I do not remember the last time I was talking about books, and someone mentioned a play as one of the books they are currently reading. Sitting down over a bottle of vodka with a friend recently, we started talking about the play and the crumbling nature of the genre. He told me of times when he used to hang around the Kenya National Theatre, helping the likes of Francis Imbuga and David Mulwa go through their scripts. They would give you to read first before the play hit the stage or got to the publisher. Then we talked about the only published plays we know from East Africa: I Will Marry When I Want by Ngugi wa Thiong’o, Aminata by Francis Imbuga, The Burdens by John Ruganda. Most of us did not read these plays because we wanted to, but mostly because they were in the syllabus.

And if you were born in the ages of the fishes and the dinosaurs, you will know the joy of reading Othello by W. Shakespeare and how much fun Oscar Wilde was. And if you had a chance you might have held in your hands a copy of Arthur Miller’s Death of a Salesman.

Unfortunately for East Africa and its environs, the play as a genre is becoming a decaying edifice. These days, everyone is a poet, everyone is a blogger, and everyone is a writer. Rarely will you meet a young playwright who is trying to push their manuscripts into a publisher’s laps. You will not hear plays being nominated in literature awards these days. When you attend plays at the Alliance Francaise’, like the most recent I attended, A Woman of No Importance, just a handful of Oscar Wilde lovers came out to watch. Is it that there is really no commercial viability of the play and so writers who would have been great playwrights opt to become bankers? Or should we just say that times are changing and TV has replaced stage plays?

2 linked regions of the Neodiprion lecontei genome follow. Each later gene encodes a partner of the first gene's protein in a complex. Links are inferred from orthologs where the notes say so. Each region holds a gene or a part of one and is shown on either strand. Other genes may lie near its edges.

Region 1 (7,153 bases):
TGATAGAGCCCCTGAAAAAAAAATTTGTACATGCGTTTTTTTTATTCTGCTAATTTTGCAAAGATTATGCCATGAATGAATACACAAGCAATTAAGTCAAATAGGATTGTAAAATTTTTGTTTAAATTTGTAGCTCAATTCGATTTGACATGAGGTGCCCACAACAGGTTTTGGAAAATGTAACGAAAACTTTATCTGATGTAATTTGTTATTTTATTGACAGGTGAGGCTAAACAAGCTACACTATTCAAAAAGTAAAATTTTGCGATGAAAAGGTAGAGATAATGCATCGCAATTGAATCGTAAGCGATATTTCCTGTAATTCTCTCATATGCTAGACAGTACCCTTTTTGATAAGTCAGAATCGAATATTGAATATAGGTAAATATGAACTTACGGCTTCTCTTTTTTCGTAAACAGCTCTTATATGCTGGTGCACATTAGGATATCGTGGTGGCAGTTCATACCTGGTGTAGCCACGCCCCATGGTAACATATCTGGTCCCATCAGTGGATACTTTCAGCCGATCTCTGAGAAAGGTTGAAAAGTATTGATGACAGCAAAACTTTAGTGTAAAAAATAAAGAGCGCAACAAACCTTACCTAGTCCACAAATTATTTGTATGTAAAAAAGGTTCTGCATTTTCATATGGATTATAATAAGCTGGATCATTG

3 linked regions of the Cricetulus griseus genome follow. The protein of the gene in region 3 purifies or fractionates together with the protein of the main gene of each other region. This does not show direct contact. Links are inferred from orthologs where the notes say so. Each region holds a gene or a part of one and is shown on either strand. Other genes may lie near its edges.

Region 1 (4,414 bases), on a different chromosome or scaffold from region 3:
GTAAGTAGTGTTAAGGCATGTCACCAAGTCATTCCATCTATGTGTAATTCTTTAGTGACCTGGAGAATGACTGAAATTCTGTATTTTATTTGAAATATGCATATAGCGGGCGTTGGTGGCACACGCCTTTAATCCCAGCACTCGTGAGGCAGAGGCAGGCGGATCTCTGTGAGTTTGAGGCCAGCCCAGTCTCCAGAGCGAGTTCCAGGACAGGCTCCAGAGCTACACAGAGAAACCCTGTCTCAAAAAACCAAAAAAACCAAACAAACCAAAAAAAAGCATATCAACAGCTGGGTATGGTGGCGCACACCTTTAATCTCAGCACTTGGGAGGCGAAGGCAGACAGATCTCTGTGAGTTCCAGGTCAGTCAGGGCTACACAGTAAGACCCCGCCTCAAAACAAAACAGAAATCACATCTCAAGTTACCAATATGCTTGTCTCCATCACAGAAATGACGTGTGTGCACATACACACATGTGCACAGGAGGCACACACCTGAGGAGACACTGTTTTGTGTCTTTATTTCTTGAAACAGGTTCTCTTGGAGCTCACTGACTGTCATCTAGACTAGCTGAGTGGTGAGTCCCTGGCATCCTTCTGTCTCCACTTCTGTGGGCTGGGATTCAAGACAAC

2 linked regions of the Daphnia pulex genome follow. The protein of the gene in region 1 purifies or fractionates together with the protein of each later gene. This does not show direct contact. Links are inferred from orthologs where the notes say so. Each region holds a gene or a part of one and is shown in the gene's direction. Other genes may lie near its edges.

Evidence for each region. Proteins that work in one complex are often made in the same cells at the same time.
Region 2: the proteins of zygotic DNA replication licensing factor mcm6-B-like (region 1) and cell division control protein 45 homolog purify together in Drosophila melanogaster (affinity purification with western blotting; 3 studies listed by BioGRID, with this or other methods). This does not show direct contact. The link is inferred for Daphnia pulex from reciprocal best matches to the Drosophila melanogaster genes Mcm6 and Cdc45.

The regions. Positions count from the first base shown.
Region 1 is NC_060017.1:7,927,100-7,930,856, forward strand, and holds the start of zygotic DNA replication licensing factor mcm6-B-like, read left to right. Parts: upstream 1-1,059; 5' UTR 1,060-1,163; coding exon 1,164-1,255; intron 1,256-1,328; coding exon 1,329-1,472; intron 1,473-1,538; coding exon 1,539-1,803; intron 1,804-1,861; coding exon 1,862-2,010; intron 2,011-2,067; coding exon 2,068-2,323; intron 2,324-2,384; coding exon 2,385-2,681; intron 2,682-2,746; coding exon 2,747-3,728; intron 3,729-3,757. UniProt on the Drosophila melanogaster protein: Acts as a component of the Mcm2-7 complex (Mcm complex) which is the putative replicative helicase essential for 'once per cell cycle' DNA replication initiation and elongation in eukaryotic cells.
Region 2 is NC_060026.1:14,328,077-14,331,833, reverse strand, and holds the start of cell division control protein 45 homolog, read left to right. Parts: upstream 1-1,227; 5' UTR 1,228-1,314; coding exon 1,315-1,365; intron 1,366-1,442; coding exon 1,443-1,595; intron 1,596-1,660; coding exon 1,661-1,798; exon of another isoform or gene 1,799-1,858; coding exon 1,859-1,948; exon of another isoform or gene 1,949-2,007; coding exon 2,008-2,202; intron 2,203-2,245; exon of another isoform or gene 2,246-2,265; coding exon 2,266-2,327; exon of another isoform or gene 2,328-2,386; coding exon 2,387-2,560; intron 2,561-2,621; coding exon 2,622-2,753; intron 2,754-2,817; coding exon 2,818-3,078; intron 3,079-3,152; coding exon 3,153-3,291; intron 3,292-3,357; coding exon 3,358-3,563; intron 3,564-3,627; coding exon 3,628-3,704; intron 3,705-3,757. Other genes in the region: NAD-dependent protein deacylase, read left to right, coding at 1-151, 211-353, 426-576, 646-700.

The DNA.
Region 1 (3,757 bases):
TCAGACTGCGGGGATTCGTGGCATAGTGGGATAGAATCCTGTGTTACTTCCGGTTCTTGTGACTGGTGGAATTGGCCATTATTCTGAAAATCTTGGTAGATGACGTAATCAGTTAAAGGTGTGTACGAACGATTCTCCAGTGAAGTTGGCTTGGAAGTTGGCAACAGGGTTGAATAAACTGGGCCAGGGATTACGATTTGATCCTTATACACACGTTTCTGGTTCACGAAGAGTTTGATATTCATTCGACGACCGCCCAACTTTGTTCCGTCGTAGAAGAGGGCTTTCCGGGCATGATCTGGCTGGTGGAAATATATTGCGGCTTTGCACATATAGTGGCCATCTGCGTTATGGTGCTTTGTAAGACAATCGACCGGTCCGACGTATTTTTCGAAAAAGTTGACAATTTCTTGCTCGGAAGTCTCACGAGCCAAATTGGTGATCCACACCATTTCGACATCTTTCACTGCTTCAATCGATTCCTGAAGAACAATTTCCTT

Do not get me wrong; I think the travelling theatres are doing a great job these days, especially in the past two years where they have been staging local plays. It however does not help them when the theatre is only a quarter-way full for the three days that the production is showing. The exodus from the play is also very evident on the bookshelves. There are very few published plays on our bookshops. Secondary Schools on the other hand are still stuck on the good old days of Henrik Ibsen, An Enemy of The People.

The only person, may he Rest In Peace, whose love for plays especially in Kenya has gone unmatched is the late Ezekiel Alembi, the former chairman of the Kenya Drama Festivals. He loved the playwrights and tried to resurrect this genre until the last day. He would even try to convert anyone who dared not profess his love for plays into a playwright.  He would sit you down and forcefully teach you. Then he would enter you into the International Festival of Young Playwrights where he was president.

Tell me though; are the days gone when playwrights were the literary gatekeepers? Is the play dead? When was the last time you read a play, or went to watch one?